Illinois' state Senate voted Tuesday night to abolish the death penalty.
The state House passed the bill last week. Gov. Pat Quinn, a Democrat, has not said whether he will sign the legislation into law, but while campaigning last year, he said he supported "capital punishment when applied carefully and fairly," the Chicago Tribune reported.
Cook County State's Attorney Anita Alvarez said the death penalty is "a deterrent to violent crime in the most heinous of cases" that should be available, particularly "when we have witnessed outrageous crimes such as the senseless murder of five Chicago police officers this past year," the Tribune reported.
Former Gov. George Ryan imposed a moratorium on executions after a series of death row inmates were exonerated, and successors Rod Blagojevich and Quinn have maintained the moratorium.
Exactly eight years before Tuesday's vote, Ryan - a former proponent of capital punishment - commuted 167 death sentences to life without parole, according to the Illinois Coalition to Abolish the Death Penalty.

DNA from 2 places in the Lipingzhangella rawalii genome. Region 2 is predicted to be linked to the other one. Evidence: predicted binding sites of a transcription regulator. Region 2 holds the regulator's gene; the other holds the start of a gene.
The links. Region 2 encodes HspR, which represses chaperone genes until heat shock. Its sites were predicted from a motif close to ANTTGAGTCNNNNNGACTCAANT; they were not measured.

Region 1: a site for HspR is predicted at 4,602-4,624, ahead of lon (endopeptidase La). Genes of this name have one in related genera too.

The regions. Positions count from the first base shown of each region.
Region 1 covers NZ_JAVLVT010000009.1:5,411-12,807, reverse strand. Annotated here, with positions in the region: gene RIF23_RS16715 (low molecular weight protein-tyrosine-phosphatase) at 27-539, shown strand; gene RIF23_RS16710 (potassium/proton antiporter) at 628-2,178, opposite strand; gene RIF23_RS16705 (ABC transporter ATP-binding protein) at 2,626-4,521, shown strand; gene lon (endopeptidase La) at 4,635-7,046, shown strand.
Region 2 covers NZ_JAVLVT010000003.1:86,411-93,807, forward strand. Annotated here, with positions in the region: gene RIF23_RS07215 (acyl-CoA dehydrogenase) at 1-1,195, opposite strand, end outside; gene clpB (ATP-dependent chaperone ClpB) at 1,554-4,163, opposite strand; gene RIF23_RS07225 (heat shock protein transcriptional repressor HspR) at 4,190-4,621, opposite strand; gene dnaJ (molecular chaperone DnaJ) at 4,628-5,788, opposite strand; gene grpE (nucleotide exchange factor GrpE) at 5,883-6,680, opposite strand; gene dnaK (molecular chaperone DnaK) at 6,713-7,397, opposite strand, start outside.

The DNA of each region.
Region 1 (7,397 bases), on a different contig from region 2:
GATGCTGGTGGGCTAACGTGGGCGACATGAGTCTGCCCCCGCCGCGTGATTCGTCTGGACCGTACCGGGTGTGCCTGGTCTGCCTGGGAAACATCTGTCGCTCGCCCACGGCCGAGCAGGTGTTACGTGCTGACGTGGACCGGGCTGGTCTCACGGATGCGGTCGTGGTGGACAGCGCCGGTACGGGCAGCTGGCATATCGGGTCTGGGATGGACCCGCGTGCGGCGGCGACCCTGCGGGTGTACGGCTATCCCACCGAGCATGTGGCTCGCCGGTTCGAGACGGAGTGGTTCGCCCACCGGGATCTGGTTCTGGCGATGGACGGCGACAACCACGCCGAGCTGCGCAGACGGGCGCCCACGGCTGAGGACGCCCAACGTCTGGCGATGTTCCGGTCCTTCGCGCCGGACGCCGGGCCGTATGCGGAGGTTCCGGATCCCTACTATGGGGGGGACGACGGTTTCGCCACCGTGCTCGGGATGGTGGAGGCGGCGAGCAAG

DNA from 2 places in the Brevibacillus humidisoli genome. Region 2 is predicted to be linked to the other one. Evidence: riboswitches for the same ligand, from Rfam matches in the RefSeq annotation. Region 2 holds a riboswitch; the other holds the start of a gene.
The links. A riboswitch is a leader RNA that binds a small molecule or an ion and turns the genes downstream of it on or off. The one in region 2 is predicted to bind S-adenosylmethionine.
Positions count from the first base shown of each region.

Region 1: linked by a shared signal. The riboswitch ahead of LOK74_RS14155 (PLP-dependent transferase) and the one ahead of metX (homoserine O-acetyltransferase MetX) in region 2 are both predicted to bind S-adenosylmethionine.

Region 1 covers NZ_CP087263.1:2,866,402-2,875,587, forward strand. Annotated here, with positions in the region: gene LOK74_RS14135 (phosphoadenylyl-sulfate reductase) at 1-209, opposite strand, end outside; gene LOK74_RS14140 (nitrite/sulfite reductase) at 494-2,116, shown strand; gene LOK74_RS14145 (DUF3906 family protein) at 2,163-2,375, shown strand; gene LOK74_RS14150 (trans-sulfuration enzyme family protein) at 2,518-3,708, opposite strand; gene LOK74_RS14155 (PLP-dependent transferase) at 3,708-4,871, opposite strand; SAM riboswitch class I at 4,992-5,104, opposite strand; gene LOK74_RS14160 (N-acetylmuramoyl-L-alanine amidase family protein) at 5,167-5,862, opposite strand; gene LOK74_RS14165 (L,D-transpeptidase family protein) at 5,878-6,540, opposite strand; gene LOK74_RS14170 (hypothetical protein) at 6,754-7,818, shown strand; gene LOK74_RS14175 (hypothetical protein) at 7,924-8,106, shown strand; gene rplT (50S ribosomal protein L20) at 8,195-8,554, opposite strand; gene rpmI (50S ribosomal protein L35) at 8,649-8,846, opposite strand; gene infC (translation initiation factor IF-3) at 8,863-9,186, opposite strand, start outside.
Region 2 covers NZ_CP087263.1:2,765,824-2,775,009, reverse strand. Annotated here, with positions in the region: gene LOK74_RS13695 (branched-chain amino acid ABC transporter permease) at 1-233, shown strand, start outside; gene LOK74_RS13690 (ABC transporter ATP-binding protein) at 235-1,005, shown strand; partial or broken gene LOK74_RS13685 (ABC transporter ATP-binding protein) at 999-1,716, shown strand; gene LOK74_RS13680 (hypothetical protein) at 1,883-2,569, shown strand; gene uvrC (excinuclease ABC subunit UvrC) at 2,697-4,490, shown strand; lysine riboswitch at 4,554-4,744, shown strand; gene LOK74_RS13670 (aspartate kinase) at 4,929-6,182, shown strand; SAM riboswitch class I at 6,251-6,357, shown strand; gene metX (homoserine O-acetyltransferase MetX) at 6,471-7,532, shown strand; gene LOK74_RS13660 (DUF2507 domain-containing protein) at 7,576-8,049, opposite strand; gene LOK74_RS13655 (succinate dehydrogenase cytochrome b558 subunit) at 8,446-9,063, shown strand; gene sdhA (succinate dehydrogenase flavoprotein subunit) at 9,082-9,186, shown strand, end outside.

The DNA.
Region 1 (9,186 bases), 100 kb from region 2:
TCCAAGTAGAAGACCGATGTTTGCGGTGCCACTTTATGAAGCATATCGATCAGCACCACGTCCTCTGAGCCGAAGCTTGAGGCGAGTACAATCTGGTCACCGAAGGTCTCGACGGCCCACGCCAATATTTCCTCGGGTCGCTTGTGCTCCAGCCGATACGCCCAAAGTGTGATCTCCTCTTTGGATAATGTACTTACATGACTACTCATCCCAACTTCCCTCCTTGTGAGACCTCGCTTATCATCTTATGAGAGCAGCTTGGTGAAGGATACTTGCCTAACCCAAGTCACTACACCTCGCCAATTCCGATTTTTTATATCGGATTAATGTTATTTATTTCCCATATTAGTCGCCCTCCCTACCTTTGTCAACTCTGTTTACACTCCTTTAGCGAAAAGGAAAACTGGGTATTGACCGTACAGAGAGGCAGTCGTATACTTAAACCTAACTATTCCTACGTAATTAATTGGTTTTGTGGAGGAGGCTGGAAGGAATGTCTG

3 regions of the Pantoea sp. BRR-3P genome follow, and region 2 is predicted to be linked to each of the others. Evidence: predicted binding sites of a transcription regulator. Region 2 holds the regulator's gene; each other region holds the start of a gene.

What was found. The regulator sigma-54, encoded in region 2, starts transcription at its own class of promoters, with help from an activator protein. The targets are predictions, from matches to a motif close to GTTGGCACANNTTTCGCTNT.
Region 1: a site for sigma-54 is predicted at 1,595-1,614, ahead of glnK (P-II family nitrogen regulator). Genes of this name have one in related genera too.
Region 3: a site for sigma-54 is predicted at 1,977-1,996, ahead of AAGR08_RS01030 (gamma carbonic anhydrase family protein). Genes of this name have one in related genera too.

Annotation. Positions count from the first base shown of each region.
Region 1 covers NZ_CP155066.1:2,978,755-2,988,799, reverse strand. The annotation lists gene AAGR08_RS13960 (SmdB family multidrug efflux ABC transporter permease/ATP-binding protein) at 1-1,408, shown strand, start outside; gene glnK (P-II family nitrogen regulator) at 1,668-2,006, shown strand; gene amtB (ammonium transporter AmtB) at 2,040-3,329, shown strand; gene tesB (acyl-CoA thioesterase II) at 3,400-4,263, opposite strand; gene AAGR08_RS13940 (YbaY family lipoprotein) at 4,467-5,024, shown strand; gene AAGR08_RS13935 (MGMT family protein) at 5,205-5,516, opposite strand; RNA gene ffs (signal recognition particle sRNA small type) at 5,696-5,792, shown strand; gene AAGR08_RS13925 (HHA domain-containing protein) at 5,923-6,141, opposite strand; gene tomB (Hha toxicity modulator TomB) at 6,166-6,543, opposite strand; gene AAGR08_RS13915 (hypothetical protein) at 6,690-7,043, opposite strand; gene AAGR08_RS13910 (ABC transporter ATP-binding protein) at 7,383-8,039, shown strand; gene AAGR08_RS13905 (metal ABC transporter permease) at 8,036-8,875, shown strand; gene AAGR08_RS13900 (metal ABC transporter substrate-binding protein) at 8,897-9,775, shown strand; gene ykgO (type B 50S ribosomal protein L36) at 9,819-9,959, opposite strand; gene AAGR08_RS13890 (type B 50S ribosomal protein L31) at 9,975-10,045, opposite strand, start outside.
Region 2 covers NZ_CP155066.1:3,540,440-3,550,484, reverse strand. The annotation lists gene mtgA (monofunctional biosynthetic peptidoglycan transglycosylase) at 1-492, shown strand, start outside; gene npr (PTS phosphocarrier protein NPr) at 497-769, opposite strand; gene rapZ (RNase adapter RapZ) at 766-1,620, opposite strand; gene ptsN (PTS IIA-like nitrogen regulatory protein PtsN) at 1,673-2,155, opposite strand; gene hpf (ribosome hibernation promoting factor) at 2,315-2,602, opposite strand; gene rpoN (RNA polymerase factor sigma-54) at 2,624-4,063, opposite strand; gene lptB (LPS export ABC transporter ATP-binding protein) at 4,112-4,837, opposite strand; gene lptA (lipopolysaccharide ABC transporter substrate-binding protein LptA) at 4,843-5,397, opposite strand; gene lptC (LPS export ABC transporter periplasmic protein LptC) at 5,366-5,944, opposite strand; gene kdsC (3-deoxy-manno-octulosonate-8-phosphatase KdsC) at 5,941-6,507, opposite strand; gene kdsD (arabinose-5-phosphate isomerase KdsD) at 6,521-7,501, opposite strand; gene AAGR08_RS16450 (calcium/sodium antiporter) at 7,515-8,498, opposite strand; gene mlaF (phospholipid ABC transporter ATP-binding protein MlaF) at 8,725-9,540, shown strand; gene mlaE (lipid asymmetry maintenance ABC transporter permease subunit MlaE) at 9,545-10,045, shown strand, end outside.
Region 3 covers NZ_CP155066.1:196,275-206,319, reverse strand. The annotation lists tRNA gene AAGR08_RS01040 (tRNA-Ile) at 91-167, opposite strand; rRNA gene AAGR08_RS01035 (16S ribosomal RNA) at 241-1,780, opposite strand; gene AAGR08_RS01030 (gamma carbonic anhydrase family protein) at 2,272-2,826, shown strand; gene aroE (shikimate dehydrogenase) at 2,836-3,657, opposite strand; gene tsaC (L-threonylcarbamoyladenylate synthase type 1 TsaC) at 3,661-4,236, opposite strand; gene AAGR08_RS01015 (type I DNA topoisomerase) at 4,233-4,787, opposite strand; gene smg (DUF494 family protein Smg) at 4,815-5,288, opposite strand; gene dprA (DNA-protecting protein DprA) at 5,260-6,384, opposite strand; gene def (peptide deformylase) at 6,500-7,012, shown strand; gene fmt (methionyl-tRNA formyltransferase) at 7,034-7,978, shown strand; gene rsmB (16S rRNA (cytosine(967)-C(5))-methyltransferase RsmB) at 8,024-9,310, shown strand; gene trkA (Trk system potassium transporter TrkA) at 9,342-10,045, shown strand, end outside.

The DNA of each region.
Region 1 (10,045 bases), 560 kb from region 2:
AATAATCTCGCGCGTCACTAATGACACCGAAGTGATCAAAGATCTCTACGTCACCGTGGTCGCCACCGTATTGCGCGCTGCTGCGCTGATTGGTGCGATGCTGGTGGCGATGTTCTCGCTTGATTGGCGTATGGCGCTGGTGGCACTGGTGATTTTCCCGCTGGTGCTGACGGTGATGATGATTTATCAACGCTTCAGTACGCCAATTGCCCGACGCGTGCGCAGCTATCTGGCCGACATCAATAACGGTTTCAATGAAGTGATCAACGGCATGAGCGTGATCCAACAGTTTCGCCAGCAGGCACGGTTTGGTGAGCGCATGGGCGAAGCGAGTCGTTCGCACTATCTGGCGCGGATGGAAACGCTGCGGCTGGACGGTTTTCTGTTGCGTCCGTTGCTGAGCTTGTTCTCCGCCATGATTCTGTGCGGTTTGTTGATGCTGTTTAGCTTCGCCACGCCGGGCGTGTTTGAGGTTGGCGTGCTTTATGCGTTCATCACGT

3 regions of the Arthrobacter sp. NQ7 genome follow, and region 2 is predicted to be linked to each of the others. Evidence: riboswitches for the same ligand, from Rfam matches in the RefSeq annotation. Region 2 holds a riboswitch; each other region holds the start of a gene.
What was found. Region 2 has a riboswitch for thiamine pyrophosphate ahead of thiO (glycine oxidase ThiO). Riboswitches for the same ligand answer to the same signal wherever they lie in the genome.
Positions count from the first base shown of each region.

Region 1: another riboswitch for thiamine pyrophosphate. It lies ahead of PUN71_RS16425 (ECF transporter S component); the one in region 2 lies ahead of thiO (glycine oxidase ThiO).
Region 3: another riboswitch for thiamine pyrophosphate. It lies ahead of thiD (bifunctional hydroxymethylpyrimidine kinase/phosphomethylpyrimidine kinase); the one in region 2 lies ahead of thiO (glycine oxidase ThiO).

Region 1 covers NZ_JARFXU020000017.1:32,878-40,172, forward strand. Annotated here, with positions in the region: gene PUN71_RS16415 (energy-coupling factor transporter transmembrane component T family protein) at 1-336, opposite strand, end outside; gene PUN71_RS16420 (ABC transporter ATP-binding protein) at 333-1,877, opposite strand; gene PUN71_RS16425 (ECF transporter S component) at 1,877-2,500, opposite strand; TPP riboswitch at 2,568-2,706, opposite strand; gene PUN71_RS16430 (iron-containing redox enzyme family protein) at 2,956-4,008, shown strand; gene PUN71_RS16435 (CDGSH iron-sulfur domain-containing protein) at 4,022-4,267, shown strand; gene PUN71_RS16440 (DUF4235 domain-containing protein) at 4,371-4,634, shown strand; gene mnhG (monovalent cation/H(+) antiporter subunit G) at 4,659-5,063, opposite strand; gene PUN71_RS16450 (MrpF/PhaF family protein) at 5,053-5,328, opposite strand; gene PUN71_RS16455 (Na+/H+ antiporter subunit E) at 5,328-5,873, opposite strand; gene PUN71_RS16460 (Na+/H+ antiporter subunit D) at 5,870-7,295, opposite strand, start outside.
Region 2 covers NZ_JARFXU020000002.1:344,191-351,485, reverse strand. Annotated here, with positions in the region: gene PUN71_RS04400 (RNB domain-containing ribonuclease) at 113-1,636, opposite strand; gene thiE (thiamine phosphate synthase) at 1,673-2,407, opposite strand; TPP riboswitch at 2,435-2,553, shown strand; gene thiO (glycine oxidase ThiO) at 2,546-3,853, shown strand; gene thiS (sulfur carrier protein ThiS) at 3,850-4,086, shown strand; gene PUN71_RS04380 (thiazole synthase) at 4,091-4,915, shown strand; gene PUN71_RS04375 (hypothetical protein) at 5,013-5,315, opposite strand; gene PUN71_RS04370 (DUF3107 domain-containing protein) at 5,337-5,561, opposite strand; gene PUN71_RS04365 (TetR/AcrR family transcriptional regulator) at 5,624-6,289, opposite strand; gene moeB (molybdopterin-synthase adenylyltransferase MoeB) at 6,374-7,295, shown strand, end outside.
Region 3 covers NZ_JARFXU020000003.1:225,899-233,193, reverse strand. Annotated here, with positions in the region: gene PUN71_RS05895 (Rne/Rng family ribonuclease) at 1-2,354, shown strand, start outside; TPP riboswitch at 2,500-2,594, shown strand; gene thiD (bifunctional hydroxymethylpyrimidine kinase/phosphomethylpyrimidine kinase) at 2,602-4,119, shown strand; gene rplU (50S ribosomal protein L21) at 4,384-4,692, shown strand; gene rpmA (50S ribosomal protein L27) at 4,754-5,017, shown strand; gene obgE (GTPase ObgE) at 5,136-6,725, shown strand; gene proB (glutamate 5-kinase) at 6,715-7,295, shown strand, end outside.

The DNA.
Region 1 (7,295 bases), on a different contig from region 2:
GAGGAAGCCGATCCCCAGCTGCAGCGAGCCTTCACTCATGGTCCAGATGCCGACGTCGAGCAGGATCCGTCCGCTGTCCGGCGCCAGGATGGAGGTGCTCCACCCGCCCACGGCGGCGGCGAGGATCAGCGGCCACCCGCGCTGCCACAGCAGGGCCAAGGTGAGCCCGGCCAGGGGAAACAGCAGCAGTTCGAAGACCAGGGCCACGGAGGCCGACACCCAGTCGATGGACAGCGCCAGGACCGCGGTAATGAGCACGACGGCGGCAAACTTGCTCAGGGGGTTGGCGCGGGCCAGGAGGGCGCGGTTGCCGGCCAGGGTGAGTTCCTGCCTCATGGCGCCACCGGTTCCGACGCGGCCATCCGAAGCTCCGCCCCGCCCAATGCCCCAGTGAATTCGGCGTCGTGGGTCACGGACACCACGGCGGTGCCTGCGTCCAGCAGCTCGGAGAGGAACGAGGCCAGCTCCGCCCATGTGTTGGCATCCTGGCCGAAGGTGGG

Ryan called the legal system "deeply flawed," "arbitrary" and "haunted by the demon of error," according to the coalition.
Since Illinois reinstituted capital punishment in 1977, 20 defendants have been exonerated after being sentenced to die, according to the Chicago Sun-Times. Twelve inmates have been executed in that time, according to the News Tribune in north-central Illinois.
The state has not executed anyone since 1999, according to the Death Penalty Information Center.
Thirty-five states, plus federal courts and the military, have the death penalty, according to the center. New Mexico abolished the death penalty in 2009; New Jersey abolished it in 2007. A court ruling abolished it in New York in 2004.